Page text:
CASPCA Takes in Over 70 Cats from Florida Shelter, Looks to Public for Help
CHARLOTTESVILLE, Va. (WVIR) - The Charlottesville-Albemarle Society for the Prevention of Cruelty to Animals is saving the lives of dozens of cats and kittens from a county in Florida that’s working to go from one of the highest kill rates in the country to a no-kill county within a few years.
The shelter in Polk County, Florida, is among the top 10 for euthanasia rates in the United States.
As it desperately works to become a no-kill shelter, the CASPCA is stepping in to help.
"Their ordinances require that neonatal kittens without mothers are euthanized automatically when they come into the shelter," Angie Gunter, the executive director of the CASPCA, said.
Four workers from the CASPCA left on Tuesday, April 16, for Florida.
Their work marks the first time a shelter is taking cats from this Florida facility to save their lives.
"SPCA Florida - they are really trying to do life-saving work now,” Gunter said. “Unfortunately, they do rank number one in the state of Florida for euthanasia and number 10 in the country for the highest euthanasia rate."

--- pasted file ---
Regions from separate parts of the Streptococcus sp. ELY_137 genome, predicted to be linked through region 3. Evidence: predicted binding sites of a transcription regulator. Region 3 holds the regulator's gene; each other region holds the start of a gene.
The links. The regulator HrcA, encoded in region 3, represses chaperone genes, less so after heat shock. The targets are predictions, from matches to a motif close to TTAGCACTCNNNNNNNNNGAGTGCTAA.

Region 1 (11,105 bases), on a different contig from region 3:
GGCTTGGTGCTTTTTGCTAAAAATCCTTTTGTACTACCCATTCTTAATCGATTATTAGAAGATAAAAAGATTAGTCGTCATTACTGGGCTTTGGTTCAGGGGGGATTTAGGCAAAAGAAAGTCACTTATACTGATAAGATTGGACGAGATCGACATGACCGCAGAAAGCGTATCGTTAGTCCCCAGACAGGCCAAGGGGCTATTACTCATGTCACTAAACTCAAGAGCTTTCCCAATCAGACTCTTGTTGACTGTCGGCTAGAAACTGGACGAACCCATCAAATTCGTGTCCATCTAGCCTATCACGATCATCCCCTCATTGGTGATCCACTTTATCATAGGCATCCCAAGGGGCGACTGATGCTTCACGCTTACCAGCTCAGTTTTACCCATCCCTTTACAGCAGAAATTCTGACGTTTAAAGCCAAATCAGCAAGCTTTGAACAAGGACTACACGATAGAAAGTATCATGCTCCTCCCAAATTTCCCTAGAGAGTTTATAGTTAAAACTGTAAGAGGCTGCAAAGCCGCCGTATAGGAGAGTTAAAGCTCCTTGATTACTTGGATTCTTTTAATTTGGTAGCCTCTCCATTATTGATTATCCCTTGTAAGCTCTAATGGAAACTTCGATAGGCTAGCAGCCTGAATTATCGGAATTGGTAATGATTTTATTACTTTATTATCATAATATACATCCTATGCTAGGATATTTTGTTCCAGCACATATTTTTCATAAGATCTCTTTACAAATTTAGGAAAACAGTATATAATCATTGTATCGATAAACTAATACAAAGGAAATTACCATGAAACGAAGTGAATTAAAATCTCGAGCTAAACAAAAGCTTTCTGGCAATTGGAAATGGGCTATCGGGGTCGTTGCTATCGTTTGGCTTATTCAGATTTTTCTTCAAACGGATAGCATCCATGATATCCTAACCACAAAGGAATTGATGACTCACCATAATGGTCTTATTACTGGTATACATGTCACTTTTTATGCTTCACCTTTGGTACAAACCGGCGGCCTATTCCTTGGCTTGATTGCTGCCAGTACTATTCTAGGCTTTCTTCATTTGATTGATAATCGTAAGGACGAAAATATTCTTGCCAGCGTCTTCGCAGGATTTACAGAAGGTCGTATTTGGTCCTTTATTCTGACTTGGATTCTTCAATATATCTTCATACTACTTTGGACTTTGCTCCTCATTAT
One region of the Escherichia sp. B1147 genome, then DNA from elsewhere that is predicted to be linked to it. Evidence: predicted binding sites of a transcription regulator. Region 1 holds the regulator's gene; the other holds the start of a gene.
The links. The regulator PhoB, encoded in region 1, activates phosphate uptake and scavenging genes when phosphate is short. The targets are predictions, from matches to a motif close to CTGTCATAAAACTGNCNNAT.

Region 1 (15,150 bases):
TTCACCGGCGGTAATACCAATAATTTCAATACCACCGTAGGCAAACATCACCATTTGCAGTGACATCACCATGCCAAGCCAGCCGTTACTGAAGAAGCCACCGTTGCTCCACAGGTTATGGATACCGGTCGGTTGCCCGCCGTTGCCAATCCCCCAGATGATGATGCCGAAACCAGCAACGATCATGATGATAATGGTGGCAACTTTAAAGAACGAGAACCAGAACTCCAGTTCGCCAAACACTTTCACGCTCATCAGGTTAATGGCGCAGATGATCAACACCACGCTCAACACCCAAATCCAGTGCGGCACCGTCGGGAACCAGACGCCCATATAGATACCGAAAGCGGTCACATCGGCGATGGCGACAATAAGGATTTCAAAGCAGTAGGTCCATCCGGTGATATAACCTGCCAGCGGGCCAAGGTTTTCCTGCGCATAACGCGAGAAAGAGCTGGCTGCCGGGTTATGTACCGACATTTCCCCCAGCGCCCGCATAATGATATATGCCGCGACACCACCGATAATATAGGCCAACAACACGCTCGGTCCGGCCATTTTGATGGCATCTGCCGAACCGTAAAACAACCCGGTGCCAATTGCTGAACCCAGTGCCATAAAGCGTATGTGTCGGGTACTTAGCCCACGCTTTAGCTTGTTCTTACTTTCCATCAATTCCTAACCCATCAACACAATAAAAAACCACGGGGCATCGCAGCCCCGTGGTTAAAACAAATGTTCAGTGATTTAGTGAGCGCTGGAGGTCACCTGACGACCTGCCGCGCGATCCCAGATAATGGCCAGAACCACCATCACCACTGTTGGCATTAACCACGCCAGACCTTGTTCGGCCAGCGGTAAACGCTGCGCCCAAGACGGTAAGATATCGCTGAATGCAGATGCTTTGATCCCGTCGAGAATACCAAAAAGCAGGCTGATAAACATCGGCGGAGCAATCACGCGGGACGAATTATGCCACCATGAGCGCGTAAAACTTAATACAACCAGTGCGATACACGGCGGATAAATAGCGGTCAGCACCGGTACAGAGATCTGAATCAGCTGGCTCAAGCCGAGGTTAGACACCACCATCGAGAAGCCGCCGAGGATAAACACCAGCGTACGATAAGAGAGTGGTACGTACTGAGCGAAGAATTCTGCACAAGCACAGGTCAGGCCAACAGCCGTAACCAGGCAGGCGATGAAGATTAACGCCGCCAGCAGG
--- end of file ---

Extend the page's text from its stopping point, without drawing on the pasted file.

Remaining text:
Now, the team is back home in Albemarle County with over 70 felines and it’s time for a full physical exam.
"We initially just look at the kitten and kind of see its general attitude,” Sarah Towler, a surgery assistant, said. “If it's bright and alert, we look through their coat and their eyes and their ears and make sure everything's clean and we don't see any wounds or parasites."
Gunter says this is the first step to helping save even more animals in the future.
"I think they can make such a big impact with life-saving if they can just start doing this, so we just want to sort of give them the inspiration they can to move forward," Gunter said.
Now, these critters are with partnering shelters for fostering until they find a forever home.
"All of the cats so far look really good,” Towler said. “Most of them that we looked at so far are around eight weeks, so in the next couple of weeks we'll be able to spay and neuter them and get them ready for adoption."
Some of the cats and kittens will be staying at the CASPCA, while others are at the Animal Welfare League of Arlington and Alexandria.
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